General Motors caused a tremor last month when it pulled its paid banner ads from Facebook. Because the timing of the news was so close to the social networking site’s IPO, there wasn’t much talk about what the world’s largest automaker’s decision might signal about the effectiveness of ads on social media as a whole, or whether other brands are likely to reconsider their social spends.
But with Facebook’s stock hitting an all-time low yesterday (it closed at US$ 26.90, the lowest price since the stock began trading at US$ 38 on May 18), some say the tremor has turned into a full-blown earthquake. It comes as a shock to many that petabytes of big, personal data don’t easily translate to dollars.
A Reuters survey released today reveals that 4 out of 5 Facebook users have never bought a product or service as a result of advertising or comments on the social network site.
What does this say about social media being a choice destination for advertisers and stakeholders?
From Facebook to Stadiums
“Investors are already scrambling out of related stocks, including social game company Zynga; the so-called "Facebook of China" RenRen; and Internet radio company Pandora,” writes USA Today reporter Matt Krantz.
Last week GM, which also happens to be the world’s third largest advertiser, penned a new ad deal not with Zynga, Twitter, Pinterest or Linkedin, but with Manchester United soccer team. Chevrolet's bowtie logo will now appear on Man U's team benches and in its stadium. It’s an advertising strategy that dates back more than a century.
Can pre-digital really be the best way for GM to spend its dollars in order to build relationships with the inhabitants of a socially networked, Web 2.0, mobile world?
The flabbergasting answer, especially if we’re talking about paying for ads and not getting results on Facebook as the alternative, is yes (Note: GM has also announced that it will no longer be sponsoring Super Bowl ads for much the same reason -- not enough bang for the buck. Some attribute the Man U move to that).
In a recent blog post, Forrester Research Analyst Nate Elliott wrote:
Somehow Facebook still hasn’t stumbled upon a model that’s proven consistently successful for marketers, or that brings in the massive revenues to match the site’s massive user base. One global consumer goods company told us recently that Facebook was getting worse, rather than better, at helping marketers succeed. And companies in industries from consumer electronics to financial services tell us they’re no longer sure Facebook is the best place to dedicate their social marketing budget -- a shocking fact given the site’s dominance among users.”
What makes GM’s decision to stop buying banner ads on Facebook even more intriguing is that the automaker has said that connecting to a younger demographic is key to its future. And of Facebook’s 901 million users (April 2012), those who spend the most time on the site are young and mobile, exactly the audience the brand most wants to reach.
Not only that, but Facebook has loads of data on GM’s target audience: its members, on average, have created more than 800 pages. You’d think that would give the site and its advertisers plenty to go on when it comes to getting the right ad in front of the right person at the right time.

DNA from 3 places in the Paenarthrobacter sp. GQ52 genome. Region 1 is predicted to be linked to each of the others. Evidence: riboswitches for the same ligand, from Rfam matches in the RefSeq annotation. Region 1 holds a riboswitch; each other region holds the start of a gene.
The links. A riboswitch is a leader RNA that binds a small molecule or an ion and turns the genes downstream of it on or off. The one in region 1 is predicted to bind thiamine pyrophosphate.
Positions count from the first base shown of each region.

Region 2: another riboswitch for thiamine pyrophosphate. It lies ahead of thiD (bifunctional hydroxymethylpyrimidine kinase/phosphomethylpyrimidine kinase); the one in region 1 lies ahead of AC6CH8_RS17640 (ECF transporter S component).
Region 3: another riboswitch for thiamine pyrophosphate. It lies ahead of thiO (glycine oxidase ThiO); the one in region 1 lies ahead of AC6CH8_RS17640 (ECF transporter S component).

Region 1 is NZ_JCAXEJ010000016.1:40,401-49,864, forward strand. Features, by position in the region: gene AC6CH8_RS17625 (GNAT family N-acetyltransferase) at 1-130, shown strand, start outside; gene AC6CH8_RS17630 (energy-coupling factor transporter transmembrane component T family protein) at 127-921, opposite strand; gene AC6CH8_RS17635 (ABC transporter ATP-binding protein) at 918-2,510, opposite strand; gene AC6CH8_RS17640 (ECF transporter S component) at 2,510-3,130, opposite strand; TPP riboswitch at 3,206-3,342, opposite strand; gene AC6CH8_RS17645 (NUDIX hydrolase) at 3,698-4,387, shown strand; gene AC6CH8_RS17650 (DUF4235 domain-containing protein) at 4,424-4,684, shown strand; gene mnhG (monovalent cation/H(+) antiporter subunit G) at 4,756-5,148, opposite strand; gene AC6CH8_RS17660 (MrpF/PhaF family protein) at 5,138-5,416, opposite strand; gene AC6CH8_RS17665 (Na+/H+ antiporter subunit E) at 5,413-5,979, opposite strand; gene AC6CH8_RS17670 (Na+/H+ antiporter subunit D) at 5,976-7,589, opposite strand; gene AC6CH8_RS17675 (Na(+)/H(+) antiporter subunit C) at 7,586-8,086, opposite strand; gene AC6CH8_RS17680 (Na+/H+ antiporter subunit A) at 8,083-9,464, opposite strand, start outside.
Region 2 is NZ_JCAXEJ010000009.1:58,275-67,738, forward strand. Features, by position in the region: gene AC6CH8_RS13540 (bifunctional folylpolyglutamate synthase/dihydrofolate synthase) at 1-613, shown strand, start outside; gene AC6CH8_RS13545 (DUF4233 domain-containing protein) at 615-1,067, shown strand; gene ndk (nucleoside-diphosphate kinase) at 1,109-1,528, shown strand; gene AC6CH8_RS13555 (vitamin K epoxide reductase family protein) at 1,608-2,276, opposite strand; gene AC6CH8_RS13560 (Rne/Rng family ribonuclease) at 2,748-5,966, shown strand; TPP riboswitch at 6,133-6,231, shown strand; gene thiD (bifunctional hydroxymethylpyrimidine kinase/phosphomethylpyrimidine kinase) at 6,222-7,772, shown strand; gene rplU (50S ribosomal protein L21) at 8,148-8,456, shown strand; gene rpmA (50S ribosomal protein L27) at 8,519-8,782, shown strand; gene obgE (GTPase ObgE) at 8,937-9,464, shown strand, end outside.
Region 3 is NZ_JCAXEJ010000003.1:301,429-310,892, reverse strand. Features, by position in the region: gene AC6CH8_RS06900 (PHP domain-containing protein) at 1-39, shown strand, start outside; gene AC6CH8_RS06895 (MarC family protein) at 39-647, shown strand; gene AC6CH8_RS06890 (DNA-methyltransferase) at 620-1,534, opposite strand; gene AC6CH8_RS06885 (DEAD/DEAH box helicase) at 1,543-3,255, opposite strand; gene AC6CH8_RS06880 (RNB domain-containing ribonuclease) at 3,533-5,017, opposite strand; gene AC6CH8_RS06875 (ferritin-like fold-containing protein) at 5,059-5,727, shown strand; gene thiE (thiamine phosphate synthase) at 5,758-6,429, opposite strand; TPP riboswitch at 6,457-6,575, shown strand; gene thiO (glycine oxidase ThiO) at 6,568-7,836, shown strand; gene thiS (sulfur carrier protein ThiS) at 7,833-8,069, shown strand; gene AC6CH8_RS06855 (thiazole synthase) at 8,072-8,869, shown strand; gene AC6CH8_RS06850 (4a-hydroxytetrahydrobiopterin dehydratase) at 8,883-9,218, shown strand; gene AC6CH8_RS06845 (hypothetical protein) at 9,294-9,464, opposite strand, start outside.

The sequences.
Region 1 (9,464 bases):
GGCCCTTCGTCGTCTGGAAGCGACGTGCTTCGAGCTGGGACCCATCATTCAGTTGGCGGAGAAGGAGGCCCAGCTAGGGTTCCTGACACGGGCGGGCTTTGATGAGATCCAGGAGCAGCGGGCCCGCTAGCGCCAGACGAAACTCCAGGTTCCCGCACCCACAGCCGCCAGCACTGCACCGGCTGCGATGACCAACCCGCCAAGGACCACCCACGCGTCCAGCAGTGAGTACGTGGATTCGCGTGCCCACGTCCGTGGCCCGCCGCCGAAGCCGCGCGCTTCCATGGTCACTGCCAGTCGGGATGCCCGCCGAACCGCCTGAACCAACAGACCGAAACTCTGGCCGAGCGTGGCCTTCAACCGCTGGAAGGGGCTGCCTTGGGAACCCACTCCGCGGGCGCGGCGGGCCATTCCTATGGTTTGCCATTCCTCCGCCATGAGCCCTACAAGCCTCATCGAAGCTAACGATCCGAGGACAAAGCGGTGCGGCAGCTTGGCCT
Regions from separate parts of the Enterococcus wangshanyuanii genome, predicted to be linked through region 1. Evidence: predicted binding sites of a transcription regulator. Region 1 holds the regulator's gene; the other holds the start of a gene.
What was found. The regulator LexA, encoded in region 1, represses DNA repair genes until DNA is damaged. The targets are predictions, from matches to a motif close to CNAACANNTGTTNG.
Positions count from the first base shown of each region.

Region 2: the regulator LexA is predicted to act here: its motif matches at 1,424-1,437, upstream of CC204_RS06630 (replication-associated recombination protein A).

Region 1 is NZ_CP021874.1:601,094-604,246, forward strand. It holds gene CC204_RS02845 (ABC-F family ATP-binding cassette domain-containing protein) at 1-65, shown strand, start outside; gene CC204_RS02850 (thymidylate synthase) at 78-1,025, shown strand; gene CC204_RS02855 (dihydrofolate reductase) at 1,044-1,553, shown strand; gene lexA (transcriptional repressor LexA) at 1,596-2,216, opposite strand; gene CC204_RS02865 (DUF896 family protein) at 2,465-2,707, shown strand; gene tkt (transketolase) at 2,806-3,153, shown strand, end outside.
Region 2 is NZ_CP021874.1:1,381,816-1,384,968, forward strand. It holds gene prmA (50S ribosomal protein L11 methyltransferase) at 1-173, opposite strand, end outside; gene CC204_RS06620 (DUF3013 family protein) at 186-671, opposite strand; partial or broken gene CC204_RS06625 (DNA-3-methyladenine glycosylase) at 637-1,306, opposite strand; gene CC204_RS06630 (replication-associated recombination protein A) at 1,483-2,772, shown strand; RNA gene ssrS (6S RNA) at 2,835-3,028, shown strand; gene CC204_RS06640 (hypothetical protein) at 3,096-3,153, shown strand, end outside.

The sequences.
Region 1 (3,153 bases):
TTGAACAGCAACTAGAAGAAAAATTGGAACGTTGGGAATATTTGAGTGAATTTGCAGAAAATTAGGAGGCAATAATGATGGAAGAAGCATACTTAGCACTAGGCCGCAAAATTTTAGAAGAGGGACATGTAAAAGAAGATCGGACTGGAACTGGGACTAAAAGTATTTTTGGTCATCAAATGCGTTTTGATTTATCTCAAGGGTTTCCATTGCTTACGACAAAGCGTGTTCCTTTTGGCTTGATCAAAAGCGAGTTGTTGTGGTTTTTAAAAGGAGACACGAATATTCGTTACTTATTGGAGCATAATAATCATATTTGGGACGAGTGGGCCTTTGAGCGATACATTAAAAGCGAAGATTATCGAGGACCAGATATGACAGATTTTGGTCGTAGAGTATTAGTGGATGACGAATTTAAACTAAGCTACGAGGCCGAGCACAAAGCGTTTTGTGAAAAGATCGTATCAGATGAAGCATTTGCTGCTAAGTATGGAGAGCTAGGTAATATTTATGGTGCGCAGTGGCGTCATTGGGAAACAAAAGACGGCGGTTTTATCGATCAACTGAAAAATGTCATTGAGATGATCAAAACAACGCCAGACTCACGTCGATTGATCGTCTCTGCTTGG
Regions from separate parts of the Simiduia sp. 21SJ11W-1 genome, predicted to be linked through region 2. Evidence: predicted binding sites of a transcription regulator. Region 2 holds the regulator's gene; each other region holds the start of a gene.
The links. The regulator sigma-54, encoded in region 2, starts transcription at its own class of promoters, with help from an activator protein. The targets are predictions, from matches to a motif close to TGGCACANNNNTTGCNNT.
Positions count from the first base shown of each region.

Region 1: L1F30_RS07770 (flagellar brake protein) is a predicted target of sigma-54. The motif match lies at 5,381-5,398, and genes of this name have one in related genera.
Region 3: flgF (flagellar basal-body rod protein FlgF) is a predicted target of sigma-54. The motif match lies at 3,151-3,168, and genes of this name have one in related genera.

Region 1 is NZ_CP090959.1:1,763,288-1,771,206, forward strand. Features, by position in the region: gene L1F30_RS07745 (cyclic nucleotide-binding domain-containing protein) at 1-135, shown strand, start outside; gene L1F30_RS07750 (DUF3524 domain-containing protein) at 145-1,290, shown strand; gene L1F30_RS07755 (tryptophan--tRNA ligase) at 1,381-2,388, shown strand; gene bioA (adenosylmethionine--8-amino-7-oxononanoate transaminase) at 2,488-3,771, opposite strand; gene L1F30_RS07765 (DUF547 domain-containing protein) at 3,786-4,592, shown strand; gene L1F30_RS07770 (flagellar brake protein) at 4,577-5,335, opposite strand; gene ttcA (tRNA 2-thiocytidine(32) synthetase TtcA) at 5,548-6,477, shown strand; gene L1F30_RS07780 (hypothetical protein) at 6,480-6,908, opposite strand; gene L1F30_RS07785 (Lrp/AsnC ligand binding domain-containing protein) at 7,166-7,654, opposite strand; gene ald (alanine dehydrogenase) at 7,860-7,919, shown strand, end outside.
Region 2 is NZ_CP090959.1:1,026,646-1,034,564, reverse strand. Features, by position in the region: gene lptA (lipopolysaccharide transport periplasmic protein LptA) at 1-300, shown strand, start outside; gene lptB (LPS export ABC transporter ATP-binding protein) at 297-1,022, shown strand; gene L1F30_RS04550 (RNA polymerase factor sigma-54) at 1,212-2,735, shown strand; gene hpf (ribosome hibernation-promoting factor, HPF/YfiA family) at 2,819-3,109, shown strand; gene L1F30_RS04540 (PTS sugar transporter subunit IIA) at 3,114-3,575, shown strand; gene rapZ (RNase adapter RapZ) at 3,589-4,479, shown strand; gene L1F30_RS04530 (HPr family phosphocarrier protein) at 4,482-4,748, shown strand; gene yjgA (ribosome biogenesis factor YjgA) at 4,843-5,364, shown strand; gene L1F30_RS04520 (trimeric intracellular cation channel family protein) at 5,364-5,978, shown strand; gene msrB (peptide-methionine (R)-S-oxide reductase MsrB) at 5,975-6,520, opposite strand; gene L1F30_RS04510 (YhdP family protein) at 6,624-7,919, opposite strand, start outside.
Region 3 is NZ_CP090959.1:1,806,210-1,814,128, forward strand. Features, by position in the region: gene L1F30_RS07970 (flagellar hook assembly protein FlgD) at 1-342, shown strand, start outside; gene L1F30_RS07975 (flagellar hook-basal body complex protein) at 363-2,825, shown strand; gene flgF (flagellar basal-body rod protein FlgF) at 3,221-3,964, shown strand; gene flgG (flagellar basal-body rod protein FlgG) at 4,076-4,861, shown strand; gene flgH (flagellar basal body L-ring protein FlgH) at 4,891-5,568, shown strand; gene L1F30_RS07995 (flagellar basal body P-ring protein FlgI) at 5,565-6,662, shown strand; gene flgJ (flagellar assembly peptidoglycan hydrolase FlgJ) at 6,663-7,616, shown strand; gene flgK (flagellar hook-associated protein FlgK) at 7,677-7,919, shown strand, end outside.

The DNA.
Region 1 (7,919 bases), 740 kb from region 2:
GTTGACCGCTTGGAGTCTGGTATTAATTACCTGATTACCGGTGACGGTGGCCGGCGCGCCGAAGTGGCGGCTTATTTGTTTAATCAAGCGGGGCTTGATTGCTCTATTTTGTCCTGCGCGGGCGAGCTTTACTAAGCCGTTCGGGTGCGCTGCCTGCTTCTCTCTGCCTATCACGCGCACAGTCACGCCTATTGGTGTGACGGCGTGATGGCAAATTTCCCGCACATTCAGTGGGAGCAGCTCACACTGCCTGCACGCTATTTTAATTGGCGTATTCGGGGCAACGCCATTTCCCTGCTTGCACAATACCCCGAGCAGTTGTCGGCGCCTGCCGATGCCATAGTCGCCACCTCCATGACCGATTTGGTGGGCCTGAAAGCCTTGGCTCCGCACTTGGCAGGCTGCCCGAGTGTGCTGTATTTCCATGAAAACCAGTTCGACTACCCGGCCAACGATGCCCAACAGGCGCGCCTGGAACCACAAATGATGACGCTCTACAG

Big Data Doesn't Equal Good Data
Not necessarily, according to Jeffrey Davitz, founder and CEO of Solariat, a “social response” engine that analyzes millions of posts at the speed of social and finds opportunities for meaningful brand engagement.
Though he isn’t referring specifically to GM’s decision to pull back from Facebook, Davitz makes a point of emphasizing that “big data” doesn’t necessarily translate to high value data. In fact, he calls much of the data on Facebook and Twitter “big, sucky data” and claims that the way it is typically being leveraged is unlikely to help predict an immediate, actionable response with any regularity, which is, of course, what internet advertisers want (and what they can actually measure on the web with much greater accuracy than with most other types of advertising).
Davitz isn’t suggesting that social media as a revenue generator is dead. What he says instead is that in order for social media advertising to be successful, it has to know what a user wants and when. This can be accomplished through “listening” and targeting customers at their precise moment of need.
Say, for example, that a woman in Cleveland is wondering which brand of single cup coffee maker she should buy and she posts a question on Facebook. “I’m buying a coffeemaker, should I go with a Keurig or Tassimo?”
This is the optimal moment for a marketer to engage the Facebook user -- the desire is there and a decision is imminent. This is an instance at which social media can rival, and possibly even beat, Google.
But that can’t happen until technologies like Solariat become adopted.
What’s kept that from happening thus far?
In some cases brands aren’t yet aware of the fact that user intentions are findable in Social Media. There’s also a “creepiness factor” that brands need to get over. Davitz argues that consumers won’t mind that they’re being eavesdropped if they benefit from a little, helpful, infrequent intrusion.
“Everybody can win,” he says.
And finally, the Facebook generation, whose attention GM was batting for, lives their lives out loud on the web. They don’t expect privacy anyway.
Social media isn’t dying. Instead either it, or the brands that use it, just have to get smarter. Technologies like Solariat might speed up that process.